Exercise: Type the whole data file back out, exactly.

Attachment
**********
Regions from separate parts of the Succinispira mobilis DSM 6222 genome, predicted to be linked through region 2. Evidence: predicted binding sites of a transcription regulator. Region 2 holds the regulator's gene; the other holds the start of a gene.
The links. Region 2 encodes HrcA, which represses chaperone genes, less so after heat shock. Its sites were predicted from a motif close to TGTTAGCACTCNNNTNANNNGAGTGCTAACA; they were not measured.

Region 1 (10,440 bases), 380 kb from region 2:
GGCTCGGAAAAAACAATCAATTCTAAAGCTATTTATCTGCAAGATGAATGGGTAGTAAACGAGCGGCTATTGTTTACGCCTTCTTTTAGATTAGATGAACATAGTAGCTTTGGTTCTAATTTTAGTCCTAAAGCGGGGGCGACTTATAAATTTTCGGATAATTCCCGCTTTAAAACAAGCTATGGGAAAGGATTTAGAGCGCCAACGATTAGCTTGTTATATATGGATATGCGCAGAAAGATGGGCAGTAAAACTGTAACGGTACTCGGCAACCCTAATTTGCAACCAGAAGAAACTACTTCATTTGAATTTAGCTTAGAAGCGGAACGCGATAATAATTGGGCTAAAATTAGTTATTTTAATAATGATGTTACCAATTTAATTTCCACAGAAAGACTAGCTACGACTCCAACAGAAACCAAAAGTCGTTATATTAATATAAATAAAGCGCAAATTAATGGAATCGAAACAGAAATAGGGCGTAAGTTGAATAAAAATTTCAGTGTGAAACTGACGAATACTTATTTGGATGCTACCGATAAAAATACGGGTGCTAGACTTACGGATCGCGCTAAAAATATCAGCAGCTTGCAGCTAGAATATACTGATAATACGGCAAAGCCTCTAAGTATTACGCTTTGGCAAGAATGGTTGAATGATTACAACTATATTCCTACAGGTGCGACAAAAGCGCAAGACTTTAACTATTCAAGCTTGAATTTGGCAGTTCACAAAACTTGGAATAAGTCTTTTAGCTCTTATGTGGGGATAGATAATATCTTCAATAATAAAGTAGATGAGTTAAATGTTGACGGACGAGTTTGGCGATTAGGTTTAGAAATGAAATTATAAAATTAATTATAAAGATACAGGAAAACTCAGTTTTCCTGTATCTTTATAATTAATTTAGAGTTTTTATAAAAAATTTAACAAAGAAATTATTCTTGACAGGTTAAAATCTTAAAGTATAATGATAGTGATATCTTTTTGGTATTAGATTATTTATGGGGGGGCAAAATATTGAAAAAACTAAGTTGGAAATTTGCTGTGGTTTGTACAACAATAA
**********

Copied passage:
Regions from separate parts of the Succinispira mobilis DSM 6222 genome, predicted to be linked through region 2. Evidence: predicted binding sites of a transcription regulator. Region 2 holds the regulator's gene; the other holds the start of a gene.
The links. Region 2 encodes HrcA, which represses chaperone genes, less so after heat shock. Its sites were predicted from a motif close to TGTTAGCACTCNNNTNANNNGAGTGCTAACA; they were not measured.

Region 1 (10,440 bases), 380 kb from region 2:
GGCTCGGAAAAAACAATCAATTCTAAAGCTATTTATCTGCAAGATGAATGGGTAGTAAACGAGCGGCTATTGTTTACGCCTTCTTTTAGATTAGATGAACATAGTAGCTTTGGTTCTAATTTTAGTCCTAAAGCGGGGGCGACTTATAAATTTTCGGATAATTCCCGCTTTAAAACAAGCTATGGGAAAGGATTTAGAGCGCCAACGATTAGCTTGTTATATATGGATATGCGCAGAAAGATGGGCAGTAAAACTGTAACGGTACTCGGCAACCCTAATTTGCAACCAGAAGAAACTACTTCATTTGAATTTAGCTTAGAAGCGGAACGCGATAATAATTGGGCTAAAATTAGTTATTTTAATAATGATGTTACCAATTTAATTTCCACAGAAAGACTAGCTACGACTCCAACAGAAACCAAAAGTCGTTATATTAATATAAATAAAGCGCAAATTAATGGAATCGAAACAGAAATAGGGCGTAAGTTGAATAAAAATTTCAGTGTGAAACTGACGAATACTTATTTGGATGCTACCGATAAAAATACGGGTGCTAGACTTACGGATCGCGCTAAAAATATCAGCAGCTTGCAGCTAGAATATACTGATAATACGGCAAAGCCTCTAAGTATTACGCTTTGGCAAGAATGGTTGAATGATTACAACTATATTCCTACAGGTGCGACAAAAGCGCAAGACTTTAACTATTCAAGCTTGAATTTGGCAGTTCACAAAACTTGGAATAAGTCTTTTAGCTCTTATGTGGGGATAGATAATATCTTCAATAATAAAGTAGATGAGTTAAATGTTGACGGACGAGTTTGGCGATTAGGTTTAGAAATGAAATTATAAAATTAATTATAAAGATACAGGAAAACTCAGTTTTCCTGTATCTTTATAATTAATTTAGAGTTTTTATAAAAAATTTAACAAAGAAATTATTCTTGACAGGTTAAAATCTTAAAGTATAATGATAGTGATATCTTTTTGGTATTAGATTATTTATGGGGGGGCAAAATATTGAAAAAACTAAGTTGGAAATTTGCTGTGGTTTGTACAACAATAA